I was the only one on the bus, which was quite a weird feeling.
I was welcomed by one brother in Hounslow Central and he took me to his place. I slept at his apartment, although the noise of the street made it an issue on the sleep quality side.
On Saturday, we woke up late, read our Bibles and had a prayer walk. We got to a traditional British restaurant for breakfast. Going back to his place, dropping my luggage to the B&B and blablabla took forever. On our way to Hounslow Central, we met a guy doing some street preaching. That was pretty cool. We went to London's core and straight to the Parliament building and the surrounding area. We walked along the Thames, and were in the Thames Festival. There were quite a few clowns, shops and so on. There was a lot of people and we weren't walking fast, so we crossed at Blackfriar's bridge and got on a bus because our feet started to hurt. We went to Liverpool Station, then to the Tower of London. Time was running by, so we just looked at it from the outside. He took a picture of me with the Tower Bridge in the background.
We returned to the public transit and passed by Canary Wharf (the tallest building in London) to go to Greenwich. We had a meal there: Mashes and Pies: meat pies with mashed potatoes. Quite filling. Then, we went to a brother's birthday party.
I met a sister I lost touch with for more than a year and we talked a lot, although at some point I forced the conversation away from McKeanian matters. There was some techno music that played and I had a good time dancing over those!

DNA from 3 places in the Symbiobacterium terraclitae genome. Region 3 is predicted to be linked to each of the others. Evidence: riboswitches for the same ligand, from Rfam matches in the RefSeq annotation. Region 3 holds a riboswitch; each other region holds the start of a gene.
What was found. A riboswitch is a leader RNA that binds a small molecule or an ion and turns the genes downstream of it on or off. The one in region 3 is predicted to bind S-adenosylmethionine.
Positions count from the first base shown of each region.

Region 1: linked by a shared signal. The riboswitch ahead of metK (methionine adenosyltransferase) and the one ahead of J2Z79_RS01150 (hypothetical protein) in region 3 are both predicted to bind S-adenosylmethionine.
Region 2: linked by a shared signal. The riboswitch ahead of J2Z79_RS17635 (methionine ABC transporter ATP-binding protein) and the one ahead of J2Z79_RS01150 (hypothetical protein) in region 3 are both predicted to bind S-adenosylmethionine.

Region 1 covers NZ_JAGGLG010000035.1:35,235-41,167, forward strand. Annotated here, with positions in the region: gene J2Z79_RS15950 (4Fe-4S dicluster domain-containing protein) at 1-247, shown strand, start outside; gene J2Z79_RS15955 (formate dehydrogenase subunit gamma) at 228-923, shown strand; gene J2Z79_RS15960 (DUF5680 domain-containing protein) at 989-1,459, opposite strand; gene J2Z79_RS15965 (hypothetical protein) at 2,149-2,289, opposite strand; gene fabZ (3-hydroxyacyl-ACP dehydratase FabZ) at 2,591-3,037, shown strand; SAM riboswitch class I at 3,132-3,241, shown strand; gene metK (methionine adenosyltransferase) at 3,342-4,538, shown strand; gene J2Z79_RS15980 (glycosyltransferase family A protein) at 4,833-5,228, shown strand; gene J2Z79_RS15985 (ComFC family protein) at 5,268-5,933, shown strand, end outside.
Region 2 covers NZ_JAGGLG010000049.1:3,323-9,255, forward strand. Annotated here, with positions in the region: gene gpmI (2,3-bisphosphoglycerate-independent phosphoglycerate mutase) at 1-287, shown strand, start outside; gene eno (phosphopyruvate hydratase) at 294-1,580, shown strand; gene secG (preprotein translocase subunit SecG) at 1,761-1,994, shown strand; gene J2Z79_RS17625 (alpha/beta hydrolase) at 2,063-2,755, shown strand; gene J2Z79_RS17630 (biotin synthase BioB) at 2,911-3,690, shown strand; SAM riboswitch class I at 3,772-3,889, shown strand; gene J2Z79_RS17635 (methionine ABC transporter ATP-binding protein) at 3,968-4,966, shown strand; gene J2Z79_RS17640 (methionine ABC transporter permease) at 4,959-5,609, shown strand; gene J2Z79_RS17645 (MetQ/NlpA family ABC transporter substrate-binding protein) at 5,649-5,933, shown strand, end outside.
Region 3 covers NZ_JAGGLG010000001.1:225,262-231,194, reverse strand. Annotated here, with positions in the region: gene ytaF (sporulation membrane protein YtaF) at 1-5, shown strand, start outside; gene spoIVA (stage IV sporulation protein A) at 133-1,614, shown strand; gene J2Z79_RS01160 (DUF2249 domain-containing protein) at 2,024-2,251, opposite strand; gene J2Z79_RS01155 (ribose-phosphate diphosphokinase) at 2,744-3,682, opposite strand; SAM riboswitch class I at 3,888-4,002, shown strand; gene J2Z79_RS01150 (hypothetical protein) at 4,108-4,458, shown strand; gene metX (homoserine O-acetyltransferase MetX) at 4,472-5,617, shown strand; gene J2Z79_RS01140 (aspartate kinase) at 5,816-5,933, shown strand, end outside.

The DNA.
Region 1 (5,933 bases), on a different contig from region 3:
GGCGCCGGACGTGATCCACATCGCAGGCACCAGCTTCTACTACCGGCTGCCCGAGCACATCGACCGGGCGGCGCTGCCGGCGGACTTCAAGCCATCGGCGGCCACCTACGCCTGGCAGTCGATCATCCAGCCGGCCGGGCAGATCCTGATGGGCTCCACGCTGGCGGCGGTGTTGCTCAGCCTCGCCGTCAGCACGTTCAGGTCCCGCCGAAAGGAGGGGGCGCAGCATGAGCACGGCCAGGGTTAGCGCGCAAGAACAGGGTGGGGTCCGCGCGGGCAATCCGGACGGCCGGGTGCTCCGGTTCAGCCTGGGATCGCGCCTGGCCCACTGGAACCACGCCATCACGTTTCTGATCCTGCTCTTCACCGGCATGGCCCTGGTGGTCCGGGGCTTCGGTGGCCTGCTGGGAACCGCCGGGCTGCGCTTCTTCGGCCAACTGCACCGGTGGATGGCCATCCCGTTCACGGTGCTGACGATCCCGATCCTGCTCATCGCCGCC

I went back to the B&B and crashed on my bed.
On Sunday, I went to the church service in Hounslow. From 11AM to 1AM, in a hot room... that was brutal. Combined with my generalized lack of sleep and a very hurting troat (sincerely, and the pharmacy wasn't selling zinc lozenges!!!), I was out of patience. Then, after the service, a sister starts giving me the specs of the husband she'd like me to find her. "hmm... I need to go to the airport"... "I mean, I need to go now" ... "look, my flight is in 2 hours" ... "are you coming with me to Heathrow or what?"
Once there, I had to wait forever for the luggage drop-off because the Air Canada employee did something that wasn't her job and that took 10 minutes. Then the security check was overly full of people. They had those videos of what to do to make it faster and I made sure I complied with them. Once cleared, I saw that my flight was boarding now... more than 5 minutes in advance! So I hurried there only to find... a room full of people who aren't boarding. No seats left, I sat on the floor. Here goes last minute shopping in the tax-free zone.
No, I'm not complaining too much :P Don't worry.
My trip back was fine. I saw
The Sentinel. The rest is too average to be documented. I'm glad that my roomate picked me up at the airport. The first thing I did was to go to the pharmacy to buy those zinc lozenges to take care of my throat!